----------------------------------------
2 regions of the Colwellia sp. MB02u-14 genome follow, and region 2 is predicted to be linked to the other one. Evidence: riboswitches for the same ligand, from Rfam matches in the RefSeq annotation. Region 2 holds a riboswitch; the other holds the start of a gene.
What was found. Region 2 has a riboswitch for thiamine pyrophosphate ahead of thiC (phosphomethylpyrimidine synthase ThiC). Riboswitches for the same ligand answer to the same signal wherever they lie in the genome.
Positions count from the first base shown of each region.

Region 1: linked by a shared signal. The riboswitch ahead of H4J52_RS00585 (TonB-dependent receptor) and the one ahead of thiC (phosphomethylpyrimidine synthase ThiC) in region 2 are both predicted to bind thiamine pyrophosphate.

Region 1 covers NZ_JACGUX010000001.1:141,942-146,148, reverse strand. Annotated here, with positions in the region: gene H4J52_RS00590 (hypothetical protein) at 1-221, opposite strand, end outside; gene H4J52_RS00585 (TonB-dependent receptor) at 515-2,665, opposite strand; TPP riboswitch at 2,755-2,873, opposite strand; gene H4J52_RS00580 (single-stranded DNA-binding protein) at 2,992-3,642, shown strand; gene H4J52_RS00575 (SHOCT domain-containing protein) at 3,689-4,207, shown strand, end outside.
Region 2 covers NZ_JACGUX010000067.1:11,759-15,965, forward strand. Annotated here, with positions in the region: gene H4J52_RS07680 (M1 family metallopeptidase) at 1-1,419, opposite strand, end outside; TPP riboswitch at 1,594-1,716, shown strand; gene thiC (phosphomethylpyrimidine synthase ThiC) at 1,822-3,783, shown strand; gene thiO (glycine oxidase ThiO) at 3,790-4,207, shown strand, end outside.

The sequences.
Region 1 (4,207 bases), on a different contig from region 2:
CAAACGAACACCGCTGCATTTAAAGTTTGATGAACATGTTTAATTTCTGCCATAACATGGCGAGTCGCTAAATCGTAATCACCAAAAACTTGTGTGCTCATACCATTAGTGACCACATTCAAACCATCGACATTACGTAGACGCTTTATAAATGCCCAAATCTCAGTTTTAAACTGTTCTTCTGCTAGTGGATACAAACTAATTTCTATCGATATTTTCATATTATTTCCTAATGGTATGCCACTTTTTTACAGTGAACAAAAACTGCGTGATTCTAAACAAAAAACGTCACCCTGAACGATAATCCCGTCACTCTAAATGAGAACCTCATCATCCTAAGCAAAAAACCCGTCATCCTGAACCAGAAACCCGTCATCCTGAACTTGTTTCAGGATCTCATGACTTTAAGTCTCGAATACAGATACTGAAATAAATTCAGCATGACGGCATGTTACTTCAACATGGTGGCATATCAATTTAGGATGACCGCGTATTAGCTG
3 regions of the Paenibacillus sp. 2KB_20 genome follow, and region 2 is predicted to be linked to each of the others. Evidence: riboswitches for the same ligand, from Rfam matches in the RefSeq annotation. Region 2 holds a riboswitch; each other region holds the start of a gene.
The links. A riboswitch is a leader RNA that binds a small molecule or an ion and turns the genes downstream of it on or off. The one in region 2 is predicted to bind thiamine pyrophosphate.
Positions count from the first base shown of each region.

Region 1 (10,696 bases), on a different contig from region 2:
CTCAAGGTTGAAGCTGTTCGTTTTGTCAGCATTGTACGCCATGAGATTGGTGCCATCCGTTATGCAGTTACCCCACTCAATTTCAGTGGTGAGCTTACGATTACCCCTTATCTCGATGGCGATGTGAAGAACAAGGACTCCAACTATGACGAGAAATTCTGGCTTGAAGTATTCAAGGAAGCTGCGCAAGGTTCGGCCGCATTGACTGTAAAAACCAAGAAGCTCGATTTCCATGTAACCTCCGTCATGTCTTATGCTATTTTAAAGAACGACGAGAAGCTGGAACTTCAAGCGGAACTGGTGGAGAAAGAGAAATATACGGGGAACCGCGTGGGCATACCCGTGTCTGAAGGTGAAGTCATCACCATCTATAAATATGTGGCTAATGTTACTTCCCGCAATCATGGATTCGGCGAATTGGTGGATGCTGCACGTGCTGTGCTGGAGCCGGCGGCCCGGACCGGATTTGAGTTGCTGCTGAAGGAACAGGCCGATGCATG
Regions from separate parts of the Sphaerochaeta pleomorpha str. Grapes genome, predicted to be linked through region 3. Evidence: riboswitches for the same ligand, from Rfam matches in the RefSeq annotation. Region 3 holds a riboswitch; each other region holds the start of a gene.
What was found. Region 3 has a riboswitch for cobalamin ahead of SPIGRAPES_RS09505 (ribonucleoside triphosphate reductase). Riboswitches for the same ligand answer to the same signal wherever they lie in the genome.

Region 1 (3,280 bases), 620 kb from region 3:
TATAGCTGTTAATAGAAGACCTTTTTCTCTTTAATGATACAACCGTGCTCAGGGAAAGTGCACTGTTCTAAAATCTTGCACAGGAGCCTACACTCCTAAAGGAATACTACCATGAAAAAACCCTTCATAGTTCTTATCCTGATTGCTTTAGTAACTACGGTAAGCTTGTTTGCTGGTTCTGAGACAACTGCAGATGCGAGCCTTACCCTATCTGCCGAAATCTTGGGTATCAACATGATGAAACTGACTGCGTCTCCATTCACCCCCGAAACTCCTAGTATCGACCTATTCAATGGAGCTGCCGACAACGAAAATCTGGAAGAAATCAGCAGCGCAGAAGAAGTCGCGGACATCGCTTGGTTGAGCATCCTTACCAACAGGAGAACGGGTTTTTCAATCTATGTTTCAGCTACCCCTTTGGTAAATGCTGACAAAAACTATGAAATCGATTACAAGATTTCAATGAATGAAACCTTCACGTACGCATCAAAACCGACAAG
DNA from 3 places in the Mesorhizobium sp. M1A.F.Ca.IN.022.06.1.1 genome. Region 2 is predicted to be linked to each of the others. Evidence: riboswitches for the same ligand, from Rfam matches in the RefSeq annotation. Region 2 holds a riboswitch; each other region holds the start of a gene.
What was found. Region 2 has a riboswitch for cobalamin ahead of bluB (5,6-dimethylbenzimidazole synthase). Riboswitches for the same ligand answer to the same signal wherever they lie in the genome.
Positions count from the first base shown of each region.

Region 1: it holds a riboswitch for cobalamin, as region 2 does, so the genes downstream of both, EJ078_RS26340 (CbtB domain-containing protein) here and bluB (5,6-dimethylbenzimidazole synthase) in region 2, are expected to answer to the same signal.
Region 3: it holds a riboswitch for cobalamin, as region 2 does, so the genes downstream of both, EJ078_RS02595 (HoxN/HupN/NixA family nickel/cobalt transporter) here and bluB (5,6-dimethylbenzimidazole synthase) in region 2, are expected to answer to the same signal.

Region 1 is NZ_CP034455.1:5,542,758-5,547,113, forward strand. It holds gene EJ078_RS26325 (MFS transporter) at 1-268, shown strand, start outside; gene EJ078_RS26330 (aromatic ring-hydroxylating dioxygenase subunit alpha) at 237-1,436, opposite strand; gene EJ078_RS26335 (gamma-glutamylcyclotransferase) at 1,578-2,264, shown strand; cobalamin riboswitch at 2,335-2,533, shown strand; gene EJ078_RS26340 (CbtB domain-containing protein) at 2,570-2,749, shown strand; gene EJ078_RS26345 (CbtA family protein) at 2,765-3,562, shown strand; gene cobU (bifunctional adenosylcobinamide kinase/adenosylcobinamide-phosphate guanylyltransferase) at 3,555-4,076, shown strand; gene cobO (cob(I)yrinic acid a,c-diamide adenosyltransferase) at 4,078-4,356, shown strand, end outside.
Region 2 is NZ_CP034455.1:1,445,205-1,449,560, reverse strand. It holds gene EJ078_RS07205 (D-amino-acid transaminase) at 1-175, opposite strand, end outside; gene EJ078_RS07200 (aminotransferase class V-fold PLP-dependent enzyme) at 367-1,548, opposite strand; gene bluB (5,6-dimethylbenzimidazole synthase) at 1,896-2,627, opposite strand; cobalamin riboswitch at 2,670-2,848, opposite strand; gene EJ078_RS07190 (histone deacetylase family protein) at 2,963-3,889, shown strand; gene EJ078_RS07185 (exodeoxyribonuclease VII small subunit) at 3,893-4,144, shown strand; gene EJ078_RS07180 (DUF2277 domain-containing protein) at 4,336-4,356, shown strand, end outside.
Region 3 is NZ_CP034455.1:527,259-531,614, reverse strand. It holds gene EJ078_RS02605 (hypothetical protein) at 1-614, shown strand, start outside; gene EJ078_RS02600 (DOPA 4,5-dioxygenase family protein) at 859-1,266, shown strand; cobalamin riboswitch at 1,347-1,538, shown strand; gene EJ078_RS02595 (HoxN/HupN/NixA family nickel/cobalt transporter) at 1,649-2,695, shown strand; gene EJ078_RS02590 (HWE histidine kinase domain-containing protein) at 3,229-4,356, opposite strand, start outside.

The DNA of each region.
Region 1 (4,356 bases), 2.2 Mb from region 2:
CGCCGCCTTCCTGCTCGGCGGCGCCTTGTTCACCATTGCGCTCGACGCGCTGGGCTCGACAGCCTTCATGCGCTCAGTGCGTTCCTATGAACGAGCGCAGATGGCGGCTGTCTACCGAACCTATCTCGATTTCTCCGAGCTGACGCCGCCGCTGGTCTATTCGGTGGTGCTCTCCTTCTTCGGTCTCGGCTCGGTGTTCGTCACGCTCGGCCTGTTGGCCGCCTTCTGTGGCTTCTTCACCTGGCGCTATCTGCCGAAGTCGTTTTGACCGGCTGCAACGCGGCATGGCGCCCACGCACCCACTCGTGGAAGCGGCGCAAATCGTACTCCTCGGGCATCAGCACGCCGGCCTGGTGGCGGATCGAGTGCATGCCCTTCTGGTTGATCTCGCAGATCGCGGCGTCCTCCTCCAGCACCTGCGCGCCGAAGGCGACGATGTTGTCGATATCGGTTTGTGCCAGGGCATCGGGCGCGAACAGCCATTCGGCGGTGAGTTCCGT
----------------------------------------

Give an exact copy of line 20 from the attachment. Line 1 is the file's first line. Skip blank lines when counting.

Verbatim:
What was found. Region 2 has a riboswitch for cobalamin ahead of bluB (5,6-dimethylbenzimidazole synthase). Riboswitches for the same ligand answer to the same signal wherever they lie in the genome.